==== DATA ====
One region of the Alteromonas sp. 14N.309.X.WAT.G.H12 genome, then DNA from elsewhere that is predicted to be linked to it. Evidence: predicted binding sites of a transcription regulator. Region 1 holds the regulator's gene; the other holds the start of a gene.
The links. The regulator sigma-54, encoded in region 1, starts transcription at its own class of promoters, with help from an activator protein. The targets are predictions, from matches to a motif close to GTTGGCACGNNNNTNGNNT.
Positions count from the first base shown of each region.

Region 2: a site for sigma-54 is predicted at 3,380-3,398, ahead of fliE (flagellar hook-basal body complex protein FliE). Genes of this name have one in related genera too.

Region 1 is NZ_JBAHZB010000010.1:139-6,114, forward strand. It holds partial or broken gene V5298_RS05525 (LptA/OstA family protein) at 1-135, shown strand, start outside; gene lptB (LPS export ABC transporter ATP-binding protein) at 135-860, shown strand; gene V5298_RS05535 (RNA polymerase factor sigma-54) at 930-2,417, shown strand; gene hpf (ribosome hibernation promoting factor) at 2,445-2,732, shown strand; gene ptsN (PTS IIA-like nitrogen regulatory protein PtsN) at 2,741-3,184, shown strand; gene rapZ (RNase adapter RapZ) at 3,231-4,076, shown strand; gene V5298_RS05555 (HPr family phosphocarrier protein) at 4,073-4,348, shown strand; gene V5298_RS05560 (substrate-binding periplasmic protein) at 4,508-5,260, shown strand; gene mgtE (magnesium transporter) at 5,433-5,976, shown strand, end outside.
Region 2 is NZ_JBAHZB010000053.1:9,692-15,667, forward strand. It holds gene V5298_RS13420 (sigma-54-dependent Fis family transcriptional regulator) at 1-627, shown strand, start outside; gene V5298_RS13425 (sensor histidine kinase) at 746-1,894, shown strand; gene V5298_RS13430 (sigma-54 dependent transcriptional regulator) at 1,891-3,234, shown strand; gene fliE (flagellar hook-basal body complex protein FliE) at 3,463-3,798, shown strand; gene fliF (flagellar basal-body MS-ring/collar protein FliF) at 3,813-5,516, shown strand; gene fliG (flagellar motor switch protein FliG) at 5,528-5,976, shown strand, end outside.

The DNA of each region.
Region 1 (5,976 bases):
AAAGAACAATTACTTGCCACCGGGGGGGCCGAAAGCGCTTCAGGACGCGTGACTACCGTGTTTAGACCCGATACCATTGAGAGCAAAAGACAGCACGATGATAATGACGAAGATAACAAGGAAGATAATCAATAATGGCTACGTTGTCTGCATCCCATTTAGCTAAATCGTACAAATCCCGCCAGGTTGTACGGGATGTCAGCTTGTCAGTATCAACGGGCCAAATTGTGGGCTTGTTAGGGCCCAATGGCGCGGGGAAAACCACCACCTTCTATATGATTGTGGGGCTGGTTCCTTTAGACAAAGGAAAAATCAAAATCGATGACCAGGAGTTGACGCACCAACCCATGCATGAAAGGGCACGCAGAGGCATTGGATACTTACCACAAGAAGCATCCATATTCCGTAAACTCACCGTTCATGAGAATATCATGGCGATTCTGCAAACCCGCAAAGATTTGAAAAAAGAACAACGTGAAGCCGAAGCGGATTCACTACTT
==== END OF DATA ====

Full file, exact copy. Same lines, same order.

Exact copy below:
One region of the Alteromonas sp. 14N.309.X.WAT.G.H12 genome, then DNA from elsewhere that is predicted to be linked to it. Evidence: predicted binding sites of a transcription regulator. Region 1 holds the regulator's gene; the other holds the start of a gene.
The links. The regulator sigma-54, encoded in region 1, starts transcription at its own class of promoters, with help from an activator protein. The targets are predictions, from matches to a motif close to GTTGGCACGNNNNTNGNNT.
Positions count from the first base shown of each region.

Region 2: a site for sigma-54 is predicted at 3,380-3,398, ahead of fliE (flagellar hook-basal body complex protein FliE). Genes of this name have one in related genera too.

Region 1 is NZ_JBAHZB010000010.1:139-6,114, forward strand. It holds partial or broken gene V5298_RS05525 (LptA/OstA family protein) at 1-135, shown strand, start outside; gene lptB (LPS export ABC transporter ATP-binding protein) at 135-860, shown strand; gene V5298_RS05535 (RNA polymerase factor sigma-54) at 930-2,417, shown strand; gene hpf (ribosome hibernation promoting factor) at 2,445-2,732, shown strand; gene ptsN (PTS IIA-like nitrogen regulatory protein PtsN) at 2,741-3,184, shown strand; gene rapZ (RNase adapter RapZ) at 3,231-4,076, shown strand; gene V5298_RS05555 (HPr family phosphocarrier protein) at 4,073-4,348, shown strand; gene V5298_RS05560 (substrate-binding periplasmic protein) at 4,508-5,260, shown strand; gene mgtE (magnesium transporter) at 5,433-5,976, shown strand, end outside.
Region 2 is NZ_JBAHZB010000053.1:9,692-15,667, forward strand. It holds gene V5298_RS13420 (sigma-54-dependent Fis family transcriptional regulator) at 1-627, shown strand, start outside; gene V5298_RS13425 (sensor histidine kinase) at 746-1,894, shown strand; gene V5298_RS13430 (sigma-54 dependent transcriptional regulator) at 1,891-3,234, shown strand; gene fliE (flagellar hook-basal body complex protein FliE) at 3,463-3,798, shown strand; gene fliF (flagellar basal-body MS-ring/collar protein FliF) at 3,813-5,516, shown strand; gene fliG (flagellar motor switch protein FliG) at 5,528-5,976, shown strand, end outside.

The DNA of each region.
Region 1 (5,976 bases):
AAAGAACAATTACTTGCCACCGGGGGGGCCGAAAGCGCTTCAGGACGCGTGACTACCGTGTTTAGACCCGATACCATTGAGAGCAAAAGACAGCACGATGATAATGACGAAGATAACAAGGAAGATAATCAATAATGGCTACGTTGTCTGCATCCCATTTAGCTAAATCGTACAAATCCCGCCAGGTTGTACGGGATGTCAGCTTGTCAGTATCAACGGGCCAAATTGTGGGCTTGTTAGGGCCCAATGGCGCGGGGAAAACCACCACCTTCTATATGATTGTGGGGCTGGTTCCTTTAGACAAAGGAAAAATCAAAATCGATGACCAGGAGTTGACGCACCAACCCATGCATGAAAGGGCACGCAGAGGCATTGGATACTTACCACAAGAAGCATCCATATTCCGTAAACTCACCGTTCATGAGAATATCATGGCGATTCTGCAAACCCGCAAAGATTTGAAAAAAGAACAACGTGAAGCCGAAGCGGATTCACTACTT